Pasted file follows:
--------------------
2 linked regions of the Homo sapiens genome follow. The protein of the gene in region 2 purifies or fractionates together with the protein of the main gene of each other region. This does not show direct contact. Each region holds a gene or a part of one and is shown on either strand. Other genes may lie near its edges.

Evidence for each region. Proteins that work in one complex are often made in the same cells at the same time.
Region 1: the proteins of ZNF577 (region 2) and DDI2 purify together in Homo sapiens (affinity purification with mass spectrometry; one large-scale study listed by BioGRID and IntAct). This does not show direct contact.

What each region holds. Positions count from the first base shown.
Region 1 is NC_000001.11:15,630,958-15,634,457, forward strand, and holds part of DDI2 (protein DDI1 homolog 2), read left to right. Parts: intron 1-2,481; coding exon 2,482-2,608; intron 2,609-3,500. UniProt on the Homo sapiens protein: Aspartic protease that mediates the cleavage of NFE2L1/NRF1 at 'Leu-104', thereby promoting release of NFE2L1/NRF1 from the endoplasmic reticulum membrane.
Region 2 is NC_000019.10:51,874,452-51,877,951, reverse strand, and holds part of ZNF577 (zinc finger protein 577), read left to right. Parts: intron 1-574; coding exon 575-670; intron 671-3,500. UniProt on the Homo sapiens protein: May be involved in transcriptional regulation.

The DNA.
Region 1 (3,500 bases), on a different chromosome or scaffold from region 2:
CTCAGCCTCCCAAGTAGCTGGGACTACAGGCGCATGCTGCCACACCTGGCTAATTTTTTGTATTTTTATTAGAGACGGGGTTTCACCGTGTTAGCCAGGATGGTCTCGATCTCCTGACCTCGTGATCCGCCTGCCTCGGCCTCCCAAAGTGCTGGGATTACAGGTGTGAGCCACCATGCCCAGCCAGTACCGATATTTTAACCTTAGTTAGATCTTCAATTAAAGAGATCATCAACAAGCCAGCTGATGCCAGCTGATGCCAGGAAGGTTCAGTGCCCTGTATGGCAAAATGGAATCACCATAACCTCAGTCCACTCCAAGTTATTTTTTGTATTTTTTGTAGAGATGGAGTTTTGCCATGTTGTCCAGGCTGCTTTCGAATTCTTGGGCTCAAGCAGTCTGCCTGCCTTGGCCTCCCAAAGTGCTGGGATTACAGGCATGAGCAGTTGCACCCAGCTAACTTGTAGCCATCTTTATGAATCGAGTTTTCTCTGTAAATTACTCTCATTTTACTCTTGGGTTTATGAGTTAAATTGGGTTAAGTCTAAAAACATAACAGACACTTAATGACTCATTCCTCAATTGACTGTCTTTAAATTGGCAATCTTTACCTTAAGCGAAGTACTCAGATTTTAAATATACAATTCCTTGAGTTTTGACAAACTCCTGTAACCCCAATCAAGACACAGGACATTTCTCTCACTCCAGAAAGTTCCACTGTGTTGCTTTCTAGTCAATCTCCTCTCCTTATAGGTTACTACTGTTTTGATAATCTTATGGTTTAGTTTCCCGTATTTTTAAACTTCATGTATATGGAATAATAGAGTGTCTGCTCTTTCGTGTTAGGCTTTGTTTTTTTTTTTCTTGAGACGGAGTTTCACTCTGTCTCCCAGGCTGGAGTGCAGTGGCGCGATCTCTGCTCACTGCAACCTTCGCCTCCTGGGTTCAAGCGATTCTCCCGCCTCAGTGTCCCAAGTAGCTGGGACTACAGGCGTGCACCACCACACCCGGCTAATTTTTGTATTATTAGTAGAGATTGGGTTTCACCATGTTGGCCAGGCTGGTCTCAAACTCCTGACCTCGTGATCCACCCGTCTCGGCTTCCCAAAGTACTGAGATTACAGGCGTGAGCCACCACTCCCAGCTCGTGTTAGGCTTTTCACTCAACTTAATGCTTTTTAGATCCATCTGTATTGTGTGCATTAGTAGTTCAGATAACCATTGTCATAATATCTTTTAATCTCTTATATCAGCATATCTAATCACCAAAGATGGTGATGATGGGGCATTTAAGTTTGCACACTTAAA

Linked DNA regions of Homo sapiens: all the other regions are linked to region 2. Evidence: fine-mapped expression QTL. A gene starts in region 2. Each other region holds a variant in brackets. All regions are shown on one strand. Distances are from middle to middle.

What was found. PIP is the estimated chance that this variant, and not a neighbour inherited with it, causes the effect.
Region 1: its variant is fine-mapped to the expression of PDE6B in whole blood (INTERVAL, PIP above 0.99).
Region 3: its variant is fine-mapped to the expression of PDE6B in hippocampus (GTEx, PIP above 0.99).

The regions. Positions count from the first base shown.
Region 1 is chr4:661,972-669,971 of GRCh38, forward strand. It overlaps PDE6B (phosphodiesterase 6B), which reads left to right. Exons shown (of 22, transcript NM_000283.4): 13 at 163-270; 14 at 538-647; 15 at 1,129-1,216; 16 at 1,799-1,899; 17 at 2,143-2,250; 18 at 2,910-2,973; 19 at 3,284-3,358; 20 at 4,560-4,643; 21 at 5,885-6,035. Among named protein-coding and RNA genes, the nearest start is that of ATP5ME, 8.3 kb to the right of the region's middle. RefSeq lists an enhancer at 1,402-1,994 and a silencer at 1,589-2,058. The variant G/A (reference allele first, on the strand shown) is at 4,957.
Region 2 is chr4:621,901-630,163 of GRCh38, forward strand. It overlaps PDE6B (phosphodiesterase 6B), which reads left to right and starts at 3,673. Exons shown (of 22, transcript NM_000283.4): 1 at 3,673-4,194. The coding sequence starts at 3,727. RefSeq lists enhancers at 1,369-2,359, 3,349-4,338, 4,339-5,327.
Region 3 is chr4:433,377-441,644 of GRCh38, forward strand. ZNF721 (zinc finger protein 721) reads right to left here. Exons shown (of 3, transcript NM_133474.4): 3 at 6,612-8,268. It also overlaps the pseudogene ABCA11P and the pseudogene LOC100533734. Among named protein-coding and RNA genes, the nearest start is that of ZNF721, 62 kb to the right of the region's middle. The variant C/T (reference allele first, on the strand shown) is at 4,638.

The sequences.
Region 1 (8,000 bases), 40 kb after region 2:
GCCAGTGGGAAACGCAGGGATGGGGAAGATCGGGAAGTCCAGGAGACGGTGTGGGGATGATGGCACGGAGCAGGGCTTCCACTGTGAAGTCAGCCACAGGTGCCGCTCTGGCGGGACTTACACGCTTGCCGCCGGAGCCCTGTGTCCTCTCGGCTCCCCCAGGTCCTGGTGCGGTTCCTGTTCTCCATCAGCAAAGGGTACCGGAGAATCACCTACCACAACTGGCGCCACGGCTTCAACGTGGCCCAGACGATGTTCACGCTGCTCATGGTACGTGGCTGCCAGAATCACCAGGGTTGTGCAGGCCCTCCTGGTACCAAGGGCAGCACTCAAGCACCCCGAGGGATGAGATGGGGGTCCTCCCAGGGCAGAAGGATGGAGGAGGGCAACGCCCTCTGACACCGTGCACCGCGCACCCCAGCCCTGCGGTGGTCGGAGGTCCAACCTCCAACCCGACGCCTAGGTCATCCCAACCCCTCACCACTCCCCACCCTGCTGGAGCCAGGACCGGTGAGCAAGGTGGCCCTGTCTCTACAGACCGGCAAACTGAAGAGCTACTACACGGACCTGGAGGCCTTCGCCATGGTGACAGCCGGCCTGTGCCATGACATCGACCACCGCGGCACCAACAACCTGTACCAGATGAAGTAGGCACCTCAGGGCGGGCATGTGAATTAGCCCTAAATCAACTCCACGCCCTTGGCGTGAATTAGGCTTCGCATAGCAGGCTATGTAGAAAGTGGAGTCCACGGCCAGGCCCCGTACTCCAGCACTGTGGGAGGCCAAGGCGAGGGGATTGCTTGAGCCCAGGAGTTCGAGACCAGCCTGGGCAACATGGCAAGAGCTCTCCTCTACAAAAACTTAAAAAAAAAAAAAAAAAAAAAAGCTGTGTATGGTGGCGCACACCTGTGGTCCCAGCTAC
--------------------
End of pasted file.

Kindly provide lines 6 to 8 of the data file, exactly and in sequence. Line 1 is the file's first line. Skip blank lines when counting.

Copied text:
Region 2 is NC_000019.10:51,874,452-51,877,951, reverse strand, and holds part of ZNF577 (zinc finger protein 577), read left to right. Parts: intron 1-574; coding exon 575-670; intron 671-3,500. UniProt on the Homo sapiens protein: May be involved in transcriptional regulation.

The DNA.
Region 1 (3,500 bases), on a different chromosome or scaffold from region 2: